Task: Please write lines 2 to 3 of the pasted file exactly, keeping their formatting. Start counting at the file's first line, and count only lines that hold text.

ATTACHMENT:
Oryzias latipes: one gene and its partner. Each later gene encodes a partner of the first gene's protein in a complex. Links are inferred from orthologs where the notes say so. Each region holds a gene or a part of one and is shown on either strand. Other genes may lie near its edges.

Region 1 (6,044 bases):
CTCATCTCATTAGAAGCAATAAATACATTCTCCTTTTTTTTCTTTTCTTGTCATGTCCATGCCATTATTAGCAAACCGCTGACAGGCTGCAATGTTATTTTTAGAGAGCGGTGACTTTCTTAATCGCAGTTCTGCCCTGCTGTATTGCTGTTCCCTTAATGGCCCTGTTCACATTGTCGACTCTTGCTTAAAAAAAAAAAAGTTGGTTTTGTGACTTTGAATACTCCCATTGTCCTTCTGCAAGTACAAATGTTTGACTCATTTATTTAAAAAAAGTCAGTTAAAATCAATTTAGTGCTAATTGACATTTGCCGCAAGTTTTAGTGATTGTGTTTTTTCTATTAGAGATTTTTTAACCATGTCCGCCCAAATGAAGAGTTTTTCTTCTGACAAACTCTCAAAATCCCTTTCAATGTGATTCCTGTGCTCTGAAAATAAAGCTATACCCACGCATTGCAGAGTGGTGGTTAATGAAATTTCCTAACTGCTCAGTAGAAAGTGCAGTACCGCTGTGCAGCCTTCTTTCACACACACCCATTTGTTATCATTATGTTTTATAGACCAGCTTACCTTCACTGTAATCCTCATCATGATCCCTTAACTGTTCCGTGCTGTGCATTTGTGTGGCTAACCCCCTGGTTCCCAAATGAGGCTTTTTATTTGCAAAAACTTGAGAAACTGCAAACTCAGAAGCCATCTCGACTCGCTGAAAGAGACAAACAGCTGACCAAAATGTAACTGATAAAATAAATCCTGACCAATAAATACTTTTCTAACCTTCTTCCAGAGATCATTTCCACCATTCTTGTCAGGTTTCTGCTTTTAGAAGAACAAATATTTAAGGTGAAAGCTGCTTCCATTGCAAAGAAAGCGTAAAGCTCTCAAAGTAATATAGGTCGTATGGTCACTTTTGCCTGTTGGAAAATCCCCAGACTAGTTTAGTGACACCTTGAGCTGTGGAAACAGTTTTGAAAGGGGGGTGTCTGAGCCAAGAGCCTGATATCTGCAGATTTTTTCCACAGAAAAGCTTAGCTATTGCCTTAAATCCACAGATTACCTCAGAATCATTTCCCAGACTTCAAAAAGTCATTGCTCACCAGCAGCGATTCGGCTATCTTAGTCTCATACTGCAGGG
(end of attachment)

Region 1 (6,044 bases):
CTCATCTCATTAGAAGCAATAAATACATTCTCCTTTTTTTTCTTTTCTTGTCATGTCCATGCCATTATTAGCAAACCGCTGACAGGCTGCAATGTTATTTTTAGAGAGCGGTGACTTTCTTAATCGCAGTTCTGCCCTGCTGTATTGCTGTTCCCTTAATGGCCCTGTTCACATTGTCGACTCTTGCTTAAAAAAAAAAAAGTTGGTTTTGTGACTTTGAATACTCCCATTGTCCTTCTGCAAGTACAAATGTTTGACTCATTTATTTAAAAAAAGTCAGTTAAAATCAATTTAGTGCTAATTGACATTTGCCGCAAGTTTTAGTGATTGTGTTTTTTCTATTAGAGATTTTTTAACCATGTCCGCCCAAATGAAGAGTTTTTCTTCTGACAAACTCTCAAAATCCCTTTCAATGTGATTCCTGTGCTCTGAAAATAAAGCTATACCCACGCATTGCAGAGTGGTGGTTAATGAAATTTCCTAACTGCTCAGTAGAAAGTGCAGTACCGCTGTGCAGCCTTCTTTCACACACACCCATTTGTTATCATTATGTTTTATAGACCAGCTTACCTTCACTGTAATCCTCATCATGATCCCTTAACTGTTCCGTGCTGTGCATTTGTGTGGCTAACCCCCTGGTTCCCAAATGAGGCTTTTTATTTGCAAAAACTTGAGAAACTGCAAACTCAGAAGCCATCTCGACTCGCTGAAAGAGACAAACAGCTGACCAAAATGTAACTGATAAAATAAATCCTGACCAATAAATACTTTTCTAACCTTCTTCCAGAGATCATTTCCACCATTCTTGTCAGGTTTCTGCTTTTAGAAGAACAAATATTTAAGGTGAAAGCTGCTTCCATTGCAAAGAAAGCGTAAAGCTCTCAAAGTAATATAGGTCGTATGGTCACTTTTGCCTGTTGGAAAATCCCCAGACTAGTTTAGTGACACCTTGAGCTGTGGAAACAGTTTTGAAAGGGGGGTGTCTGAGCCAAGAGCCTGATATCTGCAGATTTTTTCCACAGAAAAGCTTAGCTATTGCCTTAAATCCACAGATTACCTCAGAATCATTTCCCAGACTTCAAAAAGTCATTGCTCACCAGCAGCGATTCGGCTATCTTAGTCTCATACTGCAGGG